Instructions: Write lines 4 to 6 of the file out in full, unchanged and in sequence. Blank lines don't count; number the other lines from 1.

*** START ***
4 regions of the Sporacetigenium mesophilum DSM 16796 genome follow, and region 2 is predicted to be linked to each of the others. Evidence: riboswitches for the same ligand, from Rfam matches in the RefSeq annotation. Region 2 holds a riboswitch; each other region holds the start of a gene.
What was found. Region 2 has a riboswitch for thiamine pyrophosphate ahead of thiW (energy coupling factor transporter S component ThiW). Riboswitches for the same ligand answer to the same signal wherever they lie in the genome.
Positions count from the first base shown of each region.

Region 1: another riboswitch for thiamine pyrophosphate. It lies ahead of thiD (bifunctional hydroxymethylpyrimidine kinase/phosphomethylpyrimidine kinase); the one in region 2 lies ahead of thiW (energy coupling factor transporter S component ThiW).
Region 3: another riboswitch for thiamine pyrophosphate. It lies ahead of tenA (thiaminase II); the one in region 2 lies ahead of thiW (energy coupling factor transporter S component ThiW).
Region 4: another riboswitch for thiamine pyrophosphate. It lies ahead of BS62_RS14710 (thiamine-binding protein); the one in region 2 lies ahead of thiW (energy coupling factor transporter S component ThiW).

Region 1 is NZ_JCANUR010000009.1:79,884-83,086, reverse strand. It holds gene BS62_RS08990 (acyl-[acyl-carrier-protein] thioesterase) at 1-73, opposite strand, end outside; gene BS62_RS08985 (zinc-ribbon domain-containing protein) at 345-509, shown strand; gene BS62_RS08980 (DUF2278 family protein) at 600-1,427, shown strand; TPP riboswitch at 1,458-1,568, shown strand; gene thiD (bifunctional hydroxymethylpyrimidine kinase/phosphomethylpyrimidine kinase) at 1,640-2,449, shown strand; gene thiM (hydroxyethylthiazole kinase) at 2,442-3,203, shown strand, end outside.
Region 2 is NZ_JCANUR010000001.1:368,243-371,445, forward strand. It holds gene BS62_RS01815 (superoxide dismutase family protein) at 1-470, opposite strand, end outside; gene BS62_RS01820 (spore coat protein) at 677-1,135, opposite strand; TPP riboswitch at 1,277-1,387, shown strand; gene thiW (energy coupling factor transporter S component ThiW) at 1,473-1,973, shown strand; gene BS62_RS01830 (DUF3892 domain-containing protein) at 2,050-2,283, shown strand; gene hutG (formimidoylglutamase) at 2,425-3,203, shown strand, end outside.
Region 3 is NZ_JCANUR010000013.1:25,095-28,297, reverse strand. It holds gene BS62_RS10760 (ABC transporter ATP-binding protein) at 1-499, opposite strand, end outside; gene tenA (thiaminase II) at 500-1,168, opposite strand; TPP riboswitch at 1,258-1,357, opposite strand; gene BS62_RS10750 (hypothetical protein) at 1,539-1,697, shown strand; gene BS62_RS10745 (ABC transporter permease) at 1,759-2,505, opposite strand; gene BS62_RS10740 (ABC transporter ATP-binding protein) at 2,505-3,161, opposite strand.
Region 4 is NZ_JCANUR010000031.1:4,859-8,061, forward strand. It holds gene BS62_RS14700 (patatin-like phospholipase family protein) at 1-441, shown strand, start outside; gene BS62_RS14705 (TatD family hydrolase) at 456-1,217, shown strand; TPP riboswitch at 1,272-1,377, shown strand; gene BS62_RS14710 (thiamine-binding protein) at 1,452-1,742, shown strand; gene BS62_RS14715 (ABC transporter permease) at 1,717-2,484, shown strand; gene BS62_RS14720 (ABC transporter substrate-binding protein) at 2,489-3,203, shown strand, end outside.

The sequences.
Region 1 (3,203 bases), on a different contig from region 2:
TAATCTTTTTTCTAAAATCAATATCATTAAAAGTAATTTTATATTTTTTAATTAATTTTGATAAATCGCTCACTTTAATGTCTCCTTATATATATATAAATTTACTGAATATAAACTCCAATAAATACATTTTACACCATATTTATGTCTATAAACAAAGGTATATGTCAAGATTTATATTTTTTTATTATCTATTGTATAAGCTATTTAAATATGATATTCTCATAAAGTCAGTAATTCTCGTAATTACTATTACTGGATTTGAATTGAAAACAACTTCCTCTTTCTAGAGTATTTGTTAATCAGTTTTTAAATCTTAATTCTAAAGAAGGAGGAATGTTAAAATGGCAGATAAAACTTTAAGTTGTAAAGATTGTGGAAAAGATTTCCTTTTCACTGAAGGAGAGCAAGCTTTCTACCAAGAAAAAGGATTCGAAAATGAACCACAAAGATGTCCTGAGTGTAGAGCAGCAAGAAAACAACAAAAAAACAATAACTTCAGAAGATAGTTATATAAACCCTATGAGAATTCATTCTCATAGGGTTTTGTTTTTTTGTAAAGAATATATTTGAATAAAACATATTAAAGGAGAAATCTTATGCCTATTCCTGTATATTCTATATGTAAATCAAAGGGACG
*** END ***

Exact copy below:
Region 1: another riboswitch for thiamine pyrophosphate. It lies ahead of thiD (bifunctional hydroxymethylpyrimidine kinase/phosphomethylpyrimidine kinase); the one in region 2 lies ahead of thiW (energy coupling factor transporter S component ThiW).
Region 3: another riboswitch for thiamine pyrophosphate. It lies ahead of tenA (thiaminase II); the one in region 2 lies ahead of thiW (energy coupling factor transporter S component ThiW).
Region 4: another riboswitch for thiamine pyrophosphate. It lies ahead of BS62_RS14710 (thiamine-binding protein); the one in region 2 lies ahead of thiW (energy coupling factor transporter S component ThiW).